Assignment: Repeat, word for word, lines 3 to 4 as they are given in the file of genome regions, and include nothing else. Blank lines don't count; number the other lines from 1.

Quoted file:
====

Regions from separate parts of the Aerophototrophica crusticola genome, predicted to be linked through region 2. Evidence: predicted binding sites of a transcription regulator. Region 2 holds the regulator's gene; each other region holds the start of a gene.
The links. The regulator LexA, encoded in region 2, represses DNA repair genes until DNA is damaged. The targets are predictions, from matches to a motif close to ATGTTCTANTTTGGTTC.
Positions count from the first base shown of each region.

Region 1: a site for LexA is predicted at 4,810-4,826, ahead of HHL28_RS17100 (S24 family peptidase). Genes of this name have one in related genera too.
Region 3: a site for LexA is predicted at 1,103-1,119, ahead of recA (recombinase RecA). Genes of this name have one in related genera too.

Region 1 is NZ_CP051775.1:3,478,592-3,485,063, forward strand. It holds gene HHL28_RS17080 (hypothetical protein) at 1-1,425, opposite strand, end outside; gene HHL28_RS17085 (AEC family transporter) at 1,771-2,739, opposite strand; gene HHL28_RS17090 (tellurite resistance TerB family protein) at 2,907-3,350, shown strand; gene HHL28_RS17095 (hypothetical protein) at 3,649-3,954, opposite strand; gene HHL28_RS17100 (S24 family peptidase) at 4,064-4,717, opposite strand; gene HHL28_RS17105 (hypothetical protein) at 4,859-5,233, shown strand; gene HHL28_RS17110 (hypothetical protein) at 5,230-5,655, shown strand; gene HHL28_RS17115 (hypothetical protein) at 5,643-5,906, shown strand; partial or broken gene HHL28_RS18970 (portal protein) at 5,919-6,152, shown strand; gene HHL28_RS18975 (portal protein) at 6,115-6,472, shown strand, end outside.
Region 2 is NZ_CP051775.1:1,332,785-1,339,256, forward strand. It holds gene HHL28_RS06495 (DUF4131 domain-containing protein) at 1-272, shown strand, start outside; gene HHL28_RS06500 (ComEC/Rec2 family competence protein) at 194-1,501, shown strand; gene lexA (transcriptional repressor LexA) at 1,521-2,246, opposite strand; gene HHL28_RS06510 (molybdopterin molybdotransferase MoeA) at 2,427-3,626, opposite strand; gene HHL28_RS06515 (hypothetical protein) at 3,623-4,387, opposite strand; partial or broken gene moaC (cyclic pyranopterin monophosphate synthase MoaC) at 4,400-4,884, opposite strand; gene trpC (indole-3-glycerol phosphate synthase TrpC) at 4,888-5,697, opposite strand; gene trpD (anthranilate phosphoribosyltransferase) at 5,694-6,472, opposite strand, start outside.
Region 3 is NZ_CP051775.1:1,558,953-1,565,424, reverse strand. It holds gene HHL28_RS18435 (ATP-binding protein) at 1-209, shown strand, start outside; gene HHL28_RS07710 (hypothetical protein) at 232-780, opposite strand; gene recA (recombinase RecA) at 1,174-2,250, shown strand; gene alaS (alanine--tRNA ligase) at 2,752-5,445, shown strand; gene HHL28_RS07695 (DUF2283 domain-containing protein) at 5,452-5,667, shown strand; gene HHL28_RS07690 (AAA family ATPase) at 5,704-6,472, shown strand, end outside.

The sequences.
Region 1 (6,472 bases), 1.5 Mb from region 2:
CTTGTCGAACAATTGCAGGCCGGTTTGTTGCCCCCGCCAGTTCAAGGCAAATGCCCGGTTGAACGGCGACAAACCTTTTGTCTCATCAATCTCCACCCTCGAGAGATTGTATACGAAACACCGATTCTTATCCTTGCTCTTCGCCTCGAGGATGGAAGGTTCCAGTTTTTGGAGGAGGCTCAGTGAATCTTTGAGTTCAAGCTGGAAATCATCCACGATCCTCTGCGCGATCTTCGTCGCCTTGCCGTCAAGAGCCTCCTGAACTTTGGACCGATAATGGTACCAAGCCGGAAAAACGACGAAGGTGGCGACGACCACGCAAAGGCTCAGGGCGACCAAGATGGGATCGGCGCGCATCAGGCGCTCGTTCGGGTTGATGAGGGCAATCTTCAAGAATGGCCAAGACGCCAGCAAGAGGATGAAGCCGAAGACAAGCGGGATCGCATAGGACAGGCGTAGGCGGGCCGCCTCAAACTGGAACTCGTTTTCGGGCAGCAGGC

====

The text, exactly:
Positions count from the first base shown of each region.

Region 1: a site for LexA is predicted at 4,810-4,826, ahead of HHL28_RS17100 (S24 family peptidase). Genes of this name have one in related genera too.